Butterfly Migration, South East Queensland. Video credit: Cathy Collins


Did you hear? Millions upon millions of native butterflies have found their way to South-East Queensland for a migration like no other!


This phenomena, which occurs every six to 10 years, has seen millions of Caper White Butterflies migrate from west of the Great Dividing Range to breed.


It is believed that the huge increase of butterflies across this region of Australia is due to the excellent rainfall west of the Great Dividing Range.


Brisbane Butterfly expert Ross Kendall says that if the season is right out west, they can breed up into the millions.


“Last year we didn’t get a big migration but [this year] I think we are seeing more because of good rainfall,” he said.


For many visitors to South-East Queensland, it’s an unforgettable experience to see so many pretty butterflies at every turn. If you’re one of them, you’ve picked the perfect time to go because their arrival is like watching ‘snow drifts’.


There have reports of people seeing 10 or 20 butterflies per minute flying by in areas including Bribie Island and Bundaberg. As part of their migration, butterflies lay 60-100 eggs each on caper bushes and once hatched, the caterpillars can "annihilate" the plants.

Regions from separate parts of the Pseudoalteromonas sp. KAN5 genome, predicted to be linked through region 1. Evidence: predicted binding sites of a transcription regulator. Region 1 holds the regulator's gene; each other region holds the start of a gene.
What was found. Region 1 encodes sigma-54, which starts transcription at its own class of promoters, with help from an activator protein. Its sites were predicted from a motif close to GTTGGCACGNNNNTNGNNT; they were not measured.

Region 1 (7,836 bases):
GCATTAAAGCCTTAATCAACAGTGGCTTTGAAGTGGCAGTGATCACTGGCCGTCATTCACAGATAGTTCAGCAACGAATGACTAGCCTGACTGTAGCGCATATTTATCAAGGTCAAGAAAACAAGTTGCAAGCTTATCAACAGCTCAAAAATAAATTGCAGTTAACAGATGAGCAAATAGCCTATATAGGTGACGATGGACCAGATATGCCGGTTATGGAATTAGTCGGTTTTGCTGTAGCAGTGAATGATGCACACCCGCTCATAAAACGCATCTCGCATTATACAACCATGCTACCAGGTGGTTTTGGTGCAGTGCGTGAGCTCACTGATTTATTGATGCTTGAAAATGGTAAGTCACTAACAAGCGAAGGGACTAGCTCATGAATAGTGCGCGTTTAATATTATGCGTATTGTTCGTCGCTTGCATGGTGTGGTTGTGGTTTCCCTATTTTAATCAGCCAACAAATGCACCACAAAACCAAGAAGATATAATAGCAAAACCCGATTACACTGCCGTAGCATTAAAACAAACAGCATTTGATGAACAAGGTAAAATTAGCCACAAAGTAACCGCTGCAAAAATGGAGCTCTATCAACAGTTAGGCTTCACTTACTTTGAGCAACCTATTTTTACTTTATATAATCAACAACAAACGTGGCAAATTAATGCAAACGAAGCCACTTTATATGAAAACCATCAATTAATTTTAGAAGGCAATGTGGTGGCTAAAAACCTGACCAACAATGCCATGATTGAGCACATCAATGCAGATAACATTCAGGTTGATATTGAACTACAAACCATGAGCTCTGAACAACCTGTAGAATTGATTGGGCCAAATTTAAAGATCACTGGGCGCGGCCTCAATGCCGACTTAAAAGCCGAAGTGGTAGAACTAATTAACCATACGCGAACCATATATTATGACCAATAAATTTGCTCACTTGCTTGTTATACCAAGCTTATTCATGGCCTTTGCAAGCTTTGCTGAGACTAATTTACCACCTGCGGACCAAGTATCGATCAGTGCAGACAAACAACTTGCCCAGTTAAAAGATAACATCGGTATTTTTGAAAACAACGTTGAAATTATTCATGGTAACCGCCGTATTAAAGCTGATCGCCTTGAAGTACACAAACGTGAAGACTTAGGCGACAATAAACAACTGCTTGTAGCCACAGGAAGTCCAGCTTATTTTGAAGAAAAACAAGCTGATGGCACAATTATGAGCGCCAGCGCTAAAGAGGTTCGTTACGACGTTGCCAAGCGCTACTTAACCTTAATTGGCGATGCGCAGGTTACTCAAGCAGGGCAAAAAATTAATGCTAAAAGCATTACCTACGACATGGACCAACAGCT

And the butterflies will be around for a while. According to experts, you can expect to see them for at least another month or two.


Butterfly in SE QLD

Butterfly in South East Queensland. Photo credit: Bianca Ladiibe Humphryis


“Undoubtedly there is tens of millions of them currently flying up and down the east coast,” Mr Kendall said.


“Their big migration is usually in late October to early November, and they will continue breeding until the season’s over.”


Mr Kendall said this is not the first time Brisbane had experienced the butterfly phenomena. He recalled that about 10 years ago there was another massive migration and it caught everyone by surprise.


Well…it has this time as well! Have you experienced the butterfly migration?